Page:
(2) Ant-repellence persisted when polyads were artificially retained on inflorescences by bagging from dawn to exclude visitors. Vachellia etbaica inflorescences with 78% polyads retained, but with 87% anther glands shed (their stalks withered, and shrunken glands fallen from the muslin bag), elicited significantly higher ant responses (0·88 ± 0·12; see Methods) compared to the normally-visited inflorescences (10% polyads retained, 95% anther glands shed: ant response 0·18 ± 0·04).
We conclude that volatiles derive from polyads, so that sequential loss of pollen to visitors structures the time course of repellence, beginning when the ‘lids’ lift and expose the polyads and potential pollinators start arriving (Stone, Willmer & Nee 1996) and diminishing as the polyads are progressively removed by visitors. A pollen-based odour signal automatically and precisely provides the appropriate time-course to ant-deterrence. This specific floral VOC emission provides a transient, highly-focussed protection for the sparse and valuable young inflorescences, but allows ants to return and protect older post-pollination flowers as seed-set commences.
These results generalize our specific findings from 1997, and have been augmented by analysis of the VOCs concerned. GC-MS confirmed that old acacia inflorescences had much lower volatile emission levels than young ones (Table 1). The mean total volatile outputs detected per young inflorescence varied from a maximum of 1070 ng in V. etbaica to just 4 ng in V. drepanolobium. The mean ranks of repellence and of volatile output showed no match, so mere quantity of VOC emissions did not influence ant responses. However, the acacias showed qualitatively very different scent profiles, as did conspecific young and old inflorescences (notably V. seyal fistula where old inflorescences retained very little of the complex VOC profile of young ones). Several VOCs occurred in more than one acacia species, especially linalool and its derivatives, 2-ethylhexanoic acid, and pinenes (all being common floral volatiles: Knudsen et al. 2006). However, the only conspicuous temporal VOC effect occurred in V. seyal fistula, with a strong peak of E,E-α-farnesene dominating the 0900 and 1100 h samples (see Fig. 3c), and thus coincident with the dehiscence window and with maximum bioassay repellence. This was also the only VOC to show a significant negative correlation with recorded ant responses through time, as expected for an effective repellent (ant numbers, R2 = 0·49, P < 0·1 NS; ant visit duration, R2 = 0·59, P < 0·05; all other correlations NS).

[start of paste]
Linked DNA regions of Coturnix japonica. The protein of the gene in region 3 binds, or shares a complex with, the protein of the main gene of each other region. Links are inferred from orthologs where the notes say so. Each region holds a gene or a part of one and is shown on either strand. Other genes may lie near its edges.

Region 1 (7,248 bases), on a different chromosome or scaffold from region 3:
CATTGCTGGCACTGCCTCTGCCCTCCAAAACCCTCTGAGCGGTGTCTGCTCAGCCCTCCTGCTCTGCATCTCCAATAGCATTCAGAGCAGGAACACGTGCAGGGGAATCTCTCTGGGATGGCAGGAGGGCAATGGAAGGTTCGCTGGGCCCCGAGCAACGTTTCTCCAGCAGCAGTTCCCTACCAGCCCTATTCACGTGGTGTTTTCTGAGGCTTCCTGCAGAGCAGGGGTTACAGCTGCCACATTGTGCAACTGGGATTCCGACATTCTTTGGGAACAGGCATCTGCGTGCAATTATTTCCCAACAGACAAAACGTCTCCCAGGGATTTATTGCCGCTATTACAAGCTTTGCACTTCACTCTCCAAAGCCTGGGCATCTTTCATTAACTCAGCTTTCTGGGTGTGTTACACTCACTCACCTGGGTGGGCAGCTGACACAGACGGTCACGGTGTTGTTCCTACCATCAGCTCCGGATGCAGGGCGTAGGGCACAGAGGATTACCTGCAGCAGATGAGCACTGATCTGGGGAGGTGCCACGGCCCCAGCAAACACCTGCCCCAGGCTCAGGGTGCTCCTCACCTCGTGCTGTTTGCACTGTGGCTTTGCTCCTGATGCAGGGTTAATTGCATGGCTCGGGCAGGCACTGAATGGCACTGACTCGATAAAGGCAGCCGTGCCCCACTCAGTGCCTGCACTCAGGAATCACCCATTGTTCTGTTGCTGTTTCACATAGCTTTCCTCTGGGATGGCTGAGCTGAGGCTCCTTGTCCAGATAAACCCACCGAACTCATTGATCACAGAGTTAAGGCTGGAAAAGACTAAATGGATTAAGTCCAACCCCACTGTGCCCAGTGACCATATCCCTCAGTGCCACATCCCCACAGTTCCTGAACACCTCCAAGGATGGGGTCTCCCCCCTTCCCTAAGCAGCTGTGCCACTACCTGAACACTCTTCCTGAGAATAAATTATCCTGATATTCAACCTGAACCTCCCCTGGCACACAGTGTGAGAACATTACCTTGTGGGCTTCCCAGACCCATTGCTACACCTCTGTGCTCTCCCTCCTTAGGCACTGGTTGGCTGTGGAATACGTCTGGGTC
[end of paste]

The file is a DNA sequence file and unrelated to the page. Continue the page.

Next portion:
Table 1. Volatiles present (ng per inflorescence) in different acacia species, as detected by GC-MS. (a) Samples gathered as five sequential: aliquots from young infloresences, then averaged; (b) Single samples gathered over 8 h, for young and old inflorescences. (Values are from at least 10 inflorescences, taken from 2 to 4 different trees)
|Vachellia seyal seyal||Vachellia seyal fistula||Senegalia mellifera||Vachellia etbaica||Vachellia brevispica||Vachellia drepanolobium||Vachellia seyal seyal||Vachellia seyal fistula|
| || || || || || ||Young||Old||Young||Old|
| β-pinene||–|| ||9||–||–||–||–||–||944||189|
| myrcene||–||–||27|| ||–||–||–||–||–||–|
| β-phellandrene||–||–||7|| ||4||–||–||–||–||–|
| Ocimene Z+E/ ocimenol|| || ||95|| ||163|| ||–||–||–||–|
| Linalool oxide pyranoid Z+E||21||23||23||22||65||–||–||–||272||–|
| Linalool oxide furanoid Z+E||2||–||15||82||339||–||183||31||62||–|
| Irregular terpenes|
| 4,8 dimethyl 1,3,7 nonatriene Z+E||–||–||–||–||92||–||–||–||–||–|
| Fatty acid derivatives|
| 2-ethylhexanoic acid||26||2||12||4||2||4||–||–||–||–|
| Cinnamic aldehyde/ alcohol Z+E||–||2||–||10||–||–||–||–||288||–|
| 4-methoxy benzoate/ aldehyde||–||24||–||21||–||–||–||–||292||–|
| N-containing compounds|
|Total ng per inflorescence||67||135||388||1070||918||4||304||31||3906||352|
E,E-α-farnesene is already known as a signalling molecule. In plants it is associated with anthers in several genera (Jürgens & Dotterl 2004), and is potentially inducible via the jasmonate pathway in response to herbivory (Rodriguez-Saona et al. 2001). In insects it is a known component of alarm pheromones in several taxa including aphids and some myrmecine and formicine ants (e.g. D’Ettore et al. 2000). Related volatiles from fruit extracts can repel Crematogaster opuntiae (Russell et al. 1994); and synthetic farnesol is repellent to the ant Linepithema humile (Shorey et al. 1996). Conversely, E,E-α-farnesene is attractive to bees, including Apis mellifera (Blight et al. 1997), and E,E-farnesol is a component of the foraging recruitment pheromone used by Bombus terrestris (Mena Granero et al. 2005). Thus our observations add a further nuance to the ways that plant VOCs can act as filters, manipulating insect behaviour by chemical mimicry and serving as dual function floral traits (Herrera et al. 2002).